B) Setup everything else

Step 1: Set DNS entry for server

Add a DNS record to the domain server-domain with the following entries

Name (Subdomain) TTL Type Priority Value
server-FQDN 10800 A server-IP

This resolved DNS equries for server-FQDN to server-IP. You can test if your setting is correct by

ping <server-FQDN>
64 bytes from <server-FQDN> (<server-IP>): icmp_seq=1 ttl=46 time=21.3 ms
...

Note that it can take a while until a DNS entry is propagated.

Step 2: Set rDNS (reverse DNS) entry for server

Wherever you have rented your server, you should be able to set reverse DNS entries for the IP's you own. Add an entry resolving server-IP to server-FQDN

You can test if your setting is correct by

host <server-IP>
<server-IP>.in-addr.arpa domain name pointer <server-FQDN>.

Note that it can take a while until a DNS entry is propagated.

Step 3: Set MX Records

For every domain in domains do:

  • Add a MX record to the domain domain

    Name (Subdomain) TTL Type Priority Value
    domain MX 10 server-FQDN

You can test this via

dig -t MX <domain>

...
;; ANSWER SECTION:
<domain>    10800   IN  MX  10 <server-FQDN>
...

Note that it can take a while until a DNS entry is propagated.

Step 4: Set SPF Records

For every domain in domains do:

  • Add a SPF record to the domain domain

    Name (Subdomain) TTL Type Priority Value
    domain 10800 TXT v=spf1 ip4:<server-IP> -all

You can check this with dig -t TXT <domain> similar to the last section. Note that SPF records are set as TXT records since RFC1035.

Note that it can take a while until a DNS entry is propagated. If you want to use multiple servers for your email handling, don't forget to add all server IP's to this list.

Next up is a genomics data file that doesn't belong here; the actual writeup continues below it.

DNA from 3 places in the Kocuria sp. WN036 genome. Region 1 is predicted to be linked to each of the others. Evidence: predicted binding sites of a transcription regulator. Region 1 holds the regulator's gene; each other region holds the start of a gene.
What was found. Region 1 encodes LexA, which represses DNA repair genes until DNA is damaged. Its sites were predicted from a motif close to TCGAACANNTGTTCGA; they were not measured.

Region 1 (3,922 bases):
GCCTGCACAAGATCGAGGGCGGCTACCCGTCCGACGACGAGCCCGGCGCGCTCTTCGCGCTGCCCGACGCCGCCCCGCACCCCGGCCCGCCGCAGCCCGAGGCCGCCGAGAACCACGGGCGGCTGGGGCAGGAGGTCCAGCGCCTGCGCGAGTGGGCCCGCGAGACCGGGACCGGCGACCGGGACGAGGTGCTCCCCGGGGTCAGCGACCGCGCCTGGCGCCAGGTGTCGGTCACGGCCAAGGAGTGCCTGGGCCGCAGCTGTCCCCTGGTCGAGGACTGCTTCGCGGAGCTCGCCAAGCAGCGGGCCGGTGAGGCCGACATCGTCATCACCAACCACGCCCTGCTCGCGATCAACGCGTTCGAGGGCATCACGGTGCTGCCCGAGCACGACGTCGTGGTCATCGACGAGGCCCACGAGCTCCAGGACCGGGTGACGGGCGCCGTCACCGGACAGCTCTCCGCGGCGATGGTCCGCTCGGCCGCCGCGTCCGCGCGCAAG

Step 5: Set DKIM signature

In this section we assume that your dkimSelector is set to mail. If you have a different selector, replace all mail's below accordingly.

For every domain in domains do:

  • Go to your server and navigate to the dkim key directory (by default /var/dkim). There you will find a public key for any domain in the domain.txt file. It will look like

    mail._domainkey IN TXT "v=DKIM1; r=postmaster; g=*; k=rsa; p=<really-long-key>" ; ----- DKIM mail for domain.tld
    
  • Add a DKIM record to the domain domain

    Name (Subdomain) TTL Type Priority Value
    mail._domainkey.domain 10800 TXT v=DKIM1; p=<really-long-key>

You can check this with dig -t TXT mail._domainkey.<domain> similar to the last section.

Note that it can take a while until a DNS entry is propagated.

C) Test your Setup

Write an email to your aunt (who has been waiting for your reply far too long), and sign up for some of the finest newsletters the Internet has. Maybe you want to sign up for the SNM Announcement List?

Besides that, you can send an email to mail-tester.com and see how you score, and let mxtoolbox.com take a look at your setup, but if you followed the steps closely then everything should be awesome!